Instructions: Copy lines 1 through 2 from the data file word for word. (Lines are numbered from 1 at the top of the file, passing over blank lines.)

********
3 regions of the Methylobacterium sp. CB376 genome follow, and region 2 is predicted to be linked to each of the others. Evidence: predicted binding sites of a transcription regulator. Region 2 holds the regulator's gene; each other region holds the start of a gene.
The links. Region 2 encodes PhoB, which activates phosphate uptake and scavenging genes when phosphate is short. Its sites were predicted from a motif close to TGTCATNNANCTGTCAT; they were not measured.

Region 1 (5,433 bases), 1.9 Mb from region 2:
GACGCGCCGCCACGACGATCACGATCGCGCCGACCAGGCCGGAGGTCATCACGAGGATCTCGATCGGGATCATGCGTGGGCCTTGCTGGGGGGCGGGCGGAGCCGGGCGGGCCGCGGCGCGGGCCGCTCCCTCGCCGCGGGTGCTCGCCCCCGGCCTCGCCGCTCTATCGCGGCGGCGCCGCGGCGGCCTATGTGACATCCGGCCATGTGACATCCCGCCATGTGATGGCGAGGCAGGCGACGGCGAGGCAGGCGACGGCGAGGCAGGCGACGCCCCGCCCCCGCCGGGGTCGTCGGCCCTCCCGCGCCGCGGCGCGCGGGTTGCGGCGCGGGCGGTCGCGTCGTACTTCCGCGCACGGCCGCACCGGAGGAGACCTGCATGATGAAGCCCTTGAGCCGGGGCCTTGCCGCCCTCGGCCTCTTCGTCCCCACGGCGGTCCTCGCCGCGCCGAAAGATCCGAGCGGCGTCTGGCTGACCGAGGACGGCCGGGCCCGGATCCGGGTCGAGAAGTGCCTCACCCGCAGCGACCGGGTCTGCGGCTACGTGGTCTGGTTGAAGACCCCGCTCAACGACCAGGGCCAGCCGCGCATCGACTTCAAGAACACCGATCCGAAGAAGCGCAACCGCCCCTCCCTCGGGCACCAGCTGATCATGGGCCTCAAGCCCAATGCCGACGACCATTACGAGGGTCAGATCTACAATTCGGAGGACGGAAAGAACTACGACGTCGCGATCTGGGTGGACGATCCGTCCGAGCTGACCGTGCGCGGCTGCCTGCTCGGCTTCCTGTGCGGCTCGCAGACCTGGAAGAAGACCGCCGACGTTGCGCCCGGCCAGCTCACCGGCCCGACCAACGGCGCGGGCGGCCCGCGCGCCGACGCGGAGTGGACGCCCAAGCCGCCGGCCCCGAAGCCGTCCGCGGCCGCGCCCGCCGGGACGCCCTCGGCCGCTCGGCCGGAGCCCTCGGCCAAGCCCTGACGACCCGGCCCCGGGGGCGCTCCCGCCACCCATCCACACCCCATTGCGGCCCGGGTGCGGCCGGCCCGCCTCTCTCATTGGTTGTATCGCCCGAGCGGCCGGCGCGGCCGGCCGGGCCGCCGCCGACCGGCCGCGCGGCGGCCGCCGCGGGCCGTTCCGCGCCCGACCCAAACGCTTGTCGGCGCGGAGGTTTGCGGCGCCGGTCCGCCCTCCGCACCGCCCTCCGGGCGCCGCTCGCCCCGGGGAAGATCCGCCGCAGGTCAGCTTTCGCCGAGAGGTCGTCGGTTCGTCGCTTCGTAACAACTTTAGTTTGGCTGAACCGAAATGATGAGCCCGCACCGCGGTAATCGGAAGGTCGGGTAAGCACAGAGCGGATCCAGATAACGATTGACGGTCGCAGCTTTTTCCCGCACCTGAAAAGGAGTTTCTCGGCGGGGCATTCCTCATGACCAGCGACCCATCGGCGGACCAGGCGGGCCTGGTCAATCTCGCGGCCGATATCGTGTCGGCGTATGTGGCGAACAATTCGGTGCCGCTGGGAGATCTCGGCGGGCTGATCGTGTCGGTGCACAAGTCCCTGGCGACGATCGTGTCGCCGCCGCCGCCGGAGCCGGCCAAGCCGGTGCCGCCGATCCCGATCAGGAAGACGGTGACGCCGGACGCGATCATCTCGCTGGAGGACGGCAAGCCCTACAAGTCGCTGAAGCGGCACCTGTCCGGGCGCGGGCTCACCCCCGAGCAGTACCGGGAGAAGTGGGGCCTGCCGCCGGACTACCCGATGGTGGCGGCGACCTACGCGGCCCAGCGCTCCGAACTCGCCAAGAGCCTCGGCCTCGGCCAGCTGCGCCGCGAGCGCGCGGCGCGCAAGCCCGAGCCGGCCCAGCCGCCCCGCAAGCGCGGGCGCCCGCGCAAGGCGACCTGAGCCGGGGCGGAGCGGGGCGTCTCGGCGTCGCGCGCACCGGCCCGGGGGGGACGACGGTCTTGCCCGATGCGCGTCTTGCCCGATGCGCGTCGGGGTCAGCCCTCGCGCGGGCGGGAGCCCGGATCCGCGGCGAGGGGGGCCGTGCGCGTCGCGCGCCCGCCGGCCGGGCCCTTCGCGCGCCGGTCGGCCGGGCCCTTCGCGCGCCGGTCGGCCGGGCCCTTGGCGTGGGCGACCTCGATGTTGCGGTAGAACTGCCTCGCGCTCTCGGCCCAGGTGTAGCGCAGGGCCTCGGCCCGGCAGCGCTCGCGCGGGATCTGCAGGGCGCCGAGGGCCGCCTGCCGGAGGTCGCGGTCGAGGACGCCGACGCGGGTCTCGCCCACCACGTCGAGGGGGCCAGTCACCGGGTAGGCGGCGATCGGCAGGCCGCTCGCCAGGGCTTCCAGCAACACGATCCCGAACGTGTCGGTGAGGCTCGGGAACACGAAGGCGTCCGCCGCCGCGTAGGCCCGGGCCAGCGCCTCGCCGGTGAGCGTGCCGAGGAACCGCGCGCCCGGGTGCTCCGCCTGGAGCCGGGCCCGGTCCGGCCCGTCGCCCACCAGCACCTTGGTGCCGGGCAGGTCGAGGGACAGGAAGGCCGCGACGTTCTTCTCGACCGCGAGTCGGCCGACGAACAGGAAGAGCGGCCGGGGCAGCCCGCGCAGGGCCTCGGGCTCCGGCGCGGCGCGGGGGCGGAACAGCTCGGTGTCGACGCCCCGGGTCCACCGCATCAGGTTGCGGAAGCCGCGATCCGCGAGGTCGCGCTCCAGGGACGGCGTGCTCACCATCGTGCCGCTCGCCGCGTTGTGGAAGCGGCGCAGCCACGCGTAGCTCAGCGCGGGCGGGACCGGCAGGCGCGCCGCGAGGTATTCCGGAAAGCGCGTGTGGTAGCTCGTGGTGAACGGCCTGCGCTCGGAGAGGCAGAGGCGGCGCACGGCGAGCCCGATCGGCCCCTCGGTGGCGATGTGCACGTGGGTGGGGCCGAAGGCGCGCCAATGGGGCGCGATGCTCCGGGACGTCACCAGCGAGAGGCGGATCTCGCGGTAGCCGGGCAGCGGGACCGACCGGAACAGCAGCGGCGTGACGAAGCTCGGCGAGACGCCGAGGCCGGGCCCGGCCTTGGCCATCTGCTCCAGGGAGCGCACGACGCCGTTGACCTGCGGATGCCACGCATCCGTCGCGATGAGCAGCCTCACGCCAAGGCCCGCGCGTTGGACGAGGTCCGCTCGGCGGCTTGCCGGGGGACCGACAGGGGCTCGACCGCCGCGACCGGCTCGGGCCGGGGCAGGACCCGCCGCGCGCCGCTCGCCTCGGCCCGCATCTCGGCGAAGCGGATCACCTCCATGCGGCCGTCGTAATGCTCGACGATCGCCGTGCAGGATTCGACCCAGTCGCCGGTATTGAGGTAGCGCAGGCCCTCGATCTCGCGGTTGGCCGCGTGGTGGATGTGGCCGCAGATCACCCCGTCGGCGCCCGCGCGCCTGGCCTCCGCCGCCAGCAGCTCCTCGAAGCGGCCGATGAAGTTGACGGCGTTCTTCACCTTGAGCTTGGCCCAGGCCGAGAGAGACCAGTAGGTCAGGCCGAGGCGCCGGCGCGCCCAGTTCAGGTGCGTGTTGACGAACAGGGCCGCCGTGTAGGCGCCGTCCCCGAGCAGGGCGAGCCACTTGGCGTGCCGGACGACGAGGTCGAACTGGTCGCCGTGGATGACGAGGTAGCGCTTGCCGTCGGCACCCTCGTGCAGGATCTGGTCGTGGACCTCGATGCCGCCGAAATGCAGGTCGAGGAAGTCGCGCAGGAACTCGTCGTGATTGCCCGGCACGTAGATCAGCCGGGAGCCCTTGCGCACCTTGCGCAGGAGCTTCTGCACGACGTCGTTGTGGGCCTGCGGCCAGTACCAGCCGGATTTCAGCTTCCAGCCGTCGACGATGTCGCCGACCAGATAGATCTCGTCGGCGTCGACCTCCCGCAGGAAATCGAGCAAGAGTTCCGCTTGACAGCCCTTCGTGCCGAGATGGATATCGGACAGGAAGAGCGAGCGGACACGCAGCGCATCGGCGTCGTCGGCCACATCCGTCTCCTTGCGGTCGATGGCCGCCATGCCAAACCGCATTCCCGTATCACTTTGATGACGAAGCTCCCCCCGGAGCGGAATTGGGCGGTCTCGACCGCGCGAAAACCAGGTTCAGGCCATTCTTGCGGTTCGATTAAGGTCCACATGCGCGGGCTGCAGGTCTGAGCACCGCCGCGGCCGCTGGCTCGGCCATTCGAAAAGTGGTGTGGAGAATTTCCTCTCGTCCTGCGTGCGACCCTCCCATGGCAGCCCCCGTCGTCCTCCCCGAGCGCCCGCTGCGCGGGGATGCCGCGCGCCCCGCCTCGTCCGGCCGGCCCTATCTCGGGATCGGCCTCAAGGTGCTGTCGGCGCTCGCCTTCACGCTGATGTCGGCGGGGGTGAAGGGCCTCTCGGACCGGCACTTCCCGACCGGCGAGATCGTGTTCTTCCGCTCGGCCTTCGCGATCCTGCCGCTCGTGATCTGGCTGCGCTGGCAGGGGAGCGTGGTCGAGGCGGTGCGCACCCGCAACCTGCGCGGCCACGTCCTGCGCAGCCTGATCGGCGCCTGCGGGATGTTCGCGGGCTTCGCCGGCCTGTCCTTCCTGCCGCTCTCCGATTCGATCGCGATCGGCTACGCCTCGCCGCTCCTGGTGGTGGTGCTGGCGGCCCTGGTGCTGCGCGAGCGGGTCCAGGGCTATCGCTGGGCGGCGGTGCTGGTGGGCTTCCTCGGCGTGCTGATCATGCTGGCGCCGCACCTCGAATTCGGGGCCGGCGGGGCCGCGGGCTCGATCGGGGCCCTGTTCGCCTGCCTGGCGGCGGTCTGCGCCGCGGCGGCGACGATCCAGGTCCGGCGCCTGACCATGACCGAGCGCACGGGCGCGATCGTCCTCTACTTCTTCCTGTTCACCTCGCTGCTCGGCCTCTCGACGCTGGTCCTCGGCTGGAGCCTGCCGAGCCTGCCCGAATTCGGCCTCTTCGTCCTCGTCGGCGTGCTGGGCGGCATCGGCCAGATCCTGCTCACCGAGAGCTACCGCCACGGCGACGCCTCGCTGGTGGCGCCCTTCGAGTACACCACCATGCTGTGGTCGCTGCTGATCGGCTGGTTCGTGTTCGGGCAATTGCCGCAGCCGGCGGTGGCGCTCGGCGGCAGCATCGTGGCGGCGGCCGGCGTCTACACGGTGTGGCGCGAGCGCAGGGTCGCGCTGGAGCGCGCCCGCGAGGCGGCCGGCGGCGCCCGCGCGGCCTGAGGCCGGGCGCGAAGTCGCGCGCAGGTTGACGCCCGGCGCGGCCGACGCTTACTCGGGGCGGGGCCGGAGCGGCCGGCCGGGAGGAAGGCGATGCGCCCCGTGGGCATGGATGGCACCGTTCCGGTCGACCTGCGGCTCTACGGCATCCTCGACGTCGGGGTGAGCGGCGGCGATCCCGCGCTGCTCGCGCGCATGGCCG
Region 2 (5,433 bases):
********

3 regions of the Methylobacterium sp. CB376 genome follow, and region 2 is predicted to be linked to each of the others. Evidence: predicted binding sites of a transcription regulator. Region 2 holds the regulator's gene; each other region holds the start of a gene.
The links. Region 2 encodes PhoB, which activates phosphate uptake and scavenging genes when phosphate is short. Its sites were predicted from a motif close to TGTCATNNANCTGTCAT; they were not measured.